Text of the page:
When physicians conclude that a car accident victim needs radiofrequency ablations (RFAs) for life, the court may intervene to limit this testimony.
The US District Court (E.D. Louisiana) dealt with physicians who opined that the plaintiff would need RFAs for the remainder of his life. The life care planner relied on this opinion to formulate her life care plan.
The court rejected the testimony finding that the physicians did not provide sufficient medical literature to support the need for RFAs for life and limited the testimony of the physicians and the life care planners.
The court stated:
In his expert report, Dr. Schlosser recommended “that Mr. Brandner receive RFAs to the Cervical and Lumbar region of his body for a lifetime as long as he receives benefits which allow him to live a reduced pain lifestyle.” In deposition, Dr. Schlosser testified it was more probable than not that Plaintiff would require an annual cervical and lumbar RFA for the remainder of his lifetime. When asked in deposition whether there was medical literature to support his opinion that RFAs may be performed repeatedly for a period longer than ten years, Dr. Schlosser offered to “get the specifics” for State Farm. The parties agreed to hold the deposition open for thirty days so that Dr. Schlosser could provide medical literature supporting performing repeated RFAs beyond seven to ten years. Eight months following the deposition, Dr. Schlosser issued an expert report, citing articles to support his opinion that it is medically necessary for Plaintiff to receive annual RFAs for the remainder of his lifetime.
Neither Dr. Schlosser nor Dr. DeFrancesch has documented how the studies on which they relied were conducted, whether the studies were peer reviewed, or whether the results of the studies have been generally accepted by the scientific community. Neither have they explained how the studies support their opinions regarding the medical necessity of annual RFAs for thirty-six years. The Court may not rely on the experts’ assurances that their opinions are backed by generally accepted scientific methodology. The opinions of Dr. DeFrancesch and Dr. Schlosser must be “based on more than subjective belief or unsupported speculation.” Neither doctor has established that the opinions have been tested, validated, or generally accepted. Rather, the doctors’ opinions are “connected to existing data only by the ipse dixit of the expert.”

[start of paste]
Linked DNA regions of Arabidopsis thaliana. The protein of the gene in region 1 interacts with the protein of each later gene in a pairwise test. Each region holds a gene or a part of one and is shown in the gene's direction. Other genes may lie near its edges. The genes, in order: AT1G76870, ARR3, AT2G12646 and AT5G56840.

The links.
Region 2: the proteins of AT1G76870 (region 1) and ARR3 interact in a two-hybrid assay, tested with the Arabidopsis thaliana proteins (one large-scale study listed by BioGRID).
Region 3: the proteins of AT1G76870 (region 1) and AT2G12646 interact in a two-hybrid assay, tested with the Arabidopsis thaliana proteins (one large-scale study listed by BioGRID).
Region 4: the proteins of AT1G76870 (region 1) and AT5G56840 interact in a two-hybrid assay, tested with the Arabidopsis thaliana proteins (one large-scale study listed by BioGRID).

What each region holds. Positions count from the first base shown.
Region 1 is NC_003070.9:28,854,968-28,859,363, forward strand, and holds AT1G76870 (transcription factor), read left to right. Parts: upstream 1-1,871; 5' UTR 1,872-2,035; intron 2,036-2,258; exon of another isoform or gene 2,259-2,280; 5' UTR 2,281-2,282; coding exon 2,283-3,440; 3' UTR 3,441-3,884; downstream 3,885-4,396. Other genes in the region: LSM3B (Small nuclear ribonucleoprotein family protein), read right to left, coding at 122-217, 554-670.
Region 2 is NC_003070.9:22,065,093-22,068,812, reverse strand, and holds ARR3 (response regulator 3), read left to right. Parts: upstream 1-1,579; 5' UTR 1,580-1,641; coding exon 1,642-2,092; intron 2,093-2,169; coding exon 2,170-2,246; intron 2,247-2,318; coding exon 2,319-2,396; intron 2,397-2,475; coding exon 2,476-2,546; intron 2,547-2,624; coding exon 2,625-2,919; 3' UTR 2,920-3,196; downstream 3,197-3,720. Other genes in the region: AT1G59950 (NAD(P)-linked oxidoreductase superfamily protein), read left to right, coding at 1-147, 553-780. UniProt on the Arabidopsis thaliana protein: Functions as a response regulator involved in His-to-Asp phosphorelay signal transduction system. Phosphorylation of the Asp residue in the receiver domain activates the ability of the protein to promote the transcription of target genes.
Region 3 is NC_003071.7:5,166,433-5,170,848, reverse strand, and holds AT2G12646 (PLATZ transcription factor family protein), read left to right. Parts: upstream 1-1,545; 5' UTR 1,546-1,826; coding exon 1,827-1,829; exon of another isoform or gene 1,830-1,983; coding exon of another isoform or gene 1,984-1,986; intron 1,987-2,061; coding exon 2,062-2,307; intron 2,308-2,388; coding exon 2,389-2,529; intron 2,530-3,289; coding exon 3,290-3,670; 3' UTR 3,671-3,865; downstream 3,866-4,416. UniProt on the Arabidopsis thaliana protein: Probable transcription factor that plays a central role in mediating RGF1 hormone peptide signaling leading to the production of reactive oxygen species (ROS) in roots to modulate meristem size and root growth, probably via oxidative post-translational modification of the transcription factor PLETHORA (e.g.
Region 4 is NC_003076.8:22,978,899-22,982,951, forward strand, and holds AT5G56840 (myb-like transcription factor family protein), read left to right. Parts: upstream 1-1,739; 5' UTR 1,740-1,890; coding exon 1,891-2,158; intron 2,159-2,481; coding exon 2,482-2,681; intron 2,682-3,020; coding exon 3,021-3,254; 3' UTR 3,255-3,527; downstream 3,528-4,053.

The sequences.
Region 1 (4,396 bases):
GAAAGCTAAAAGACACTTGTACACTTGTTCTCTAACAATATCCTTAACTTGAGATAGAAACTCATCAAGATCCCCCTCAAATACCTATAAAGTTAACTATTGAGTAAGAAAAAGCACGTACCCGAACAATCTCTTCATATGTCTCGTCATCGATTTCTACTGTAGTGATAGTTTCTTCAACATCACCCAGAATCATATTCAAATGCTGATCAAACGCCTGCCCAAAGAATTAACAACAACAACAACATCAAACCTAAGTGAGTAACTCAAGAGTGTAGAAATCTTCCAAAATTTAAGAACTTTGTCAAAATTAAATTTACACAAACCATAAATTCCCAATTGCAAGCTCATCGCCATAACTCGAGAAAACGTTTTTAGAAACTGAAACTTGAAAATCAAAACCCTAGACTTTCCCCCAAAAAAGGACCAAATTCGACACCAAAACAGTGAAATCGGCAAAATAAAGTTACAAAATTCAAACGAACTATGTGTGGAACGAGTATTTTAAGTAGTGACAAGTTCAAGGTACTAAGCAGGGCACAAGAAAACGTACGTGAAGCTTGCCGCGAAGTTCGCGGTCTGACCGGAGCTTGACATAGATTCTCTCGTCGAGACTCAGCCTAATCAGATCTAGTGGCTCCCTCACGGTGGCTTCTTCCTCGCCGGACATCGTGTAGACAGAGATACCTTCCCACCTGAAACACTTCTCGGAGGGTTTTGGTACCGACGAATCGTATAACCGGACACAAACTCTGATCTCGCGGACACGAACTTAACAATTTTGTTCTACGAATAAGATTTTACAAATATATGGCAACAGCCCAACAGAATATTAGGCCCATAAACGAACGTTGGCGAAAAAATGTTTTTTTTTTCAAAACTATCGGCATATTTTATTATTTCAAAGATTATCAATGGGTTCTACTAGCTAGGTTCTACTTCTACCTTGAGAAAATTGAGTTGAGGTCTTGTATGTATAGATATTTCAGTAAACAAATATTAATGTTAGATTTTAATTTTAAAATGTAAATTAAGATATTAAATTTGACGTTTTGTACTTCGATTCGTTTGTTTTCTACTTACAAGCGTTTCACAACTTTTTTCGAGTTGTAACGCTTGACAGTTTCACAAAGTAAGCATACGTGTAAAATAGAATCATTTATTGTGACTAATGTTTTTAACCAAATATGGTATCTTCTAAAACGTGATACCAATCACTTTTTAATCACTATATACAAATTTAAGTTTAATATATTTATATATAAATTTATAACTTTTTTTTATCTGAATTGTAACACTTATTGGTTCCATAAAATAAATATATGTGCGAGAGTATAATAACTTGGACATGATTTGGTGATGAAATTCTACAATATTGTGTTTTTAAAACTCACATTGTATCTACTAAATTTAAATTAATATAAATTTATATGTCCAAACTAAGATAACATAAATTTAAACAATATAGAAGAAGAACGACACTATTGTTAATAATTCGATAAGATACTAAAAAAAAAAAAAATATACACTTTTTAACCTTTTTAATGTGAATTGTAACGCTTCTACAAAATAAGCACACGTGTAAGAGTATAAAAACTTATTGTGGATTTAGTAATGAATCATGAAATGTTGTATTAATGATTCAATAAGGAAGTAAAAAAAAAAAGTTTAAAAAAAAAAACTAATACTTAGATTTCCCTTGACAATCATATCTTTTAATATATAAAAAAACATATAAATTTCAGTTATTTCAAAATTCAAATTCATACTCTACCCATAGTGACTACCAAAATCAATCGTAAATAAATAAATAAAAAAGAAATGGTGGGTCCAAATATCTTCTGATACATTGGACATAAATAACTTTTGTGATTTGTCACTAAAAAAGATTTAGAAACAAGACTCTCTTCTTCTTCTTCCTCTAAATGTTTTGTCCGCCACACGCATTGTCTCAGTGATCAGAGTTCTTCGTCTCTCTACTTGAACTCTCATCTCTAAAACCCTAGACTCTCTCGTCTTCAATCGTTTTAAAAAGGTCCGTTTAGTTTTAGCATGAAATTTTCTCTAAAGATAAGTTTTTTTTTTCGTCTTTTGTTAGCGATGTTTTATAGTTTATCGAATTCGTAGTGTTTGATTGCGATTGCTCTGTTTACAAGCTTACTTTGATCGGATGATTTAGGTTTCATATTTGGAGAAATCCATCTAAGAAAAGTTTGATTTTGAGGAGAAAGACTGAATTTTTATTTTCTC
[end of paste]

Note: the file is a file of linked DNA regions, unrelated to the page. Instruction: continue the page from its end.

After assessing the reliability of Dr. DeFrancesch’s and Dr. Schlosser’s proffered expert testimony with respect to Plaintiff’s need for annual cervical and lumbar RFAs for the remaining thirty-six years of his life expectancy, the Court finds Plaintiff has not met his burden of proving by a preponderance of the evidence that this testimony meets the standards of Federal Rule of Evidence 702 and Daubert. Plaintiff has not met his burden of establishing the doctors’ experience qualifies them to offer this opinion. Neither has Plaintiff shown that the doctors’ opinions are supported by peer-reviewed studies the results of which have gained general acceptance in the scientific community. As a result, there is no evidence establishing the “reasoning or methodology underlying the testimony is scientifically valid,” and the opinions do not meet the requisite level of intellectual rigor to be reliable and admissible. Dr. DeFrancesch’s and Dr. Schlosser’s testimony regarding Plaintiff’s need for annual cervical and lumbar RFAs for the remaining thirty-six years of his life expectancy will be excluded. Dr. DeFrancesch and Dr. Schlosser will be permitted to testify, based on their personal knowledge and experience treating patients, and the studies cited examining RFA administration for seven to ten years, that it is more probable than not that Plaintiff will need and will benefit from up to ten annual RFAs. Dr. Savant’s testimony will be limited accordingly. Dr. Savant will be permitted to testify as to the cost of Plaintiff’s receiving seven additional cervical RFAs and six additional lumber RFAs.
For the foregoing reasons, IT IS ORDERED that State Farm’s Motion in Limine is GRANTED IN PART AND DENIED IN PART. Plaintiff will not be permitted to introduce testimony regarding his need for and the cost of annual cervical and lumbar RFAs for the remaining thirty-six years of his life expectancy. Plaintiff will be permitted to introduce testimony regarding his need for and the cost of receiving seven additional cervical RFAs and six additional lumber RFAs.
MICHAEL BRANDNER, JR., Plaintiff,
STATE FARM MUTUAL AUTOMOBILE INSURANCE COMPANY, ET AL., SECTION: “E” (4), Defendants.
Civil DOCKET No. 18-982.
United States District Court, E.D. Louisiana.
February 14, 2019.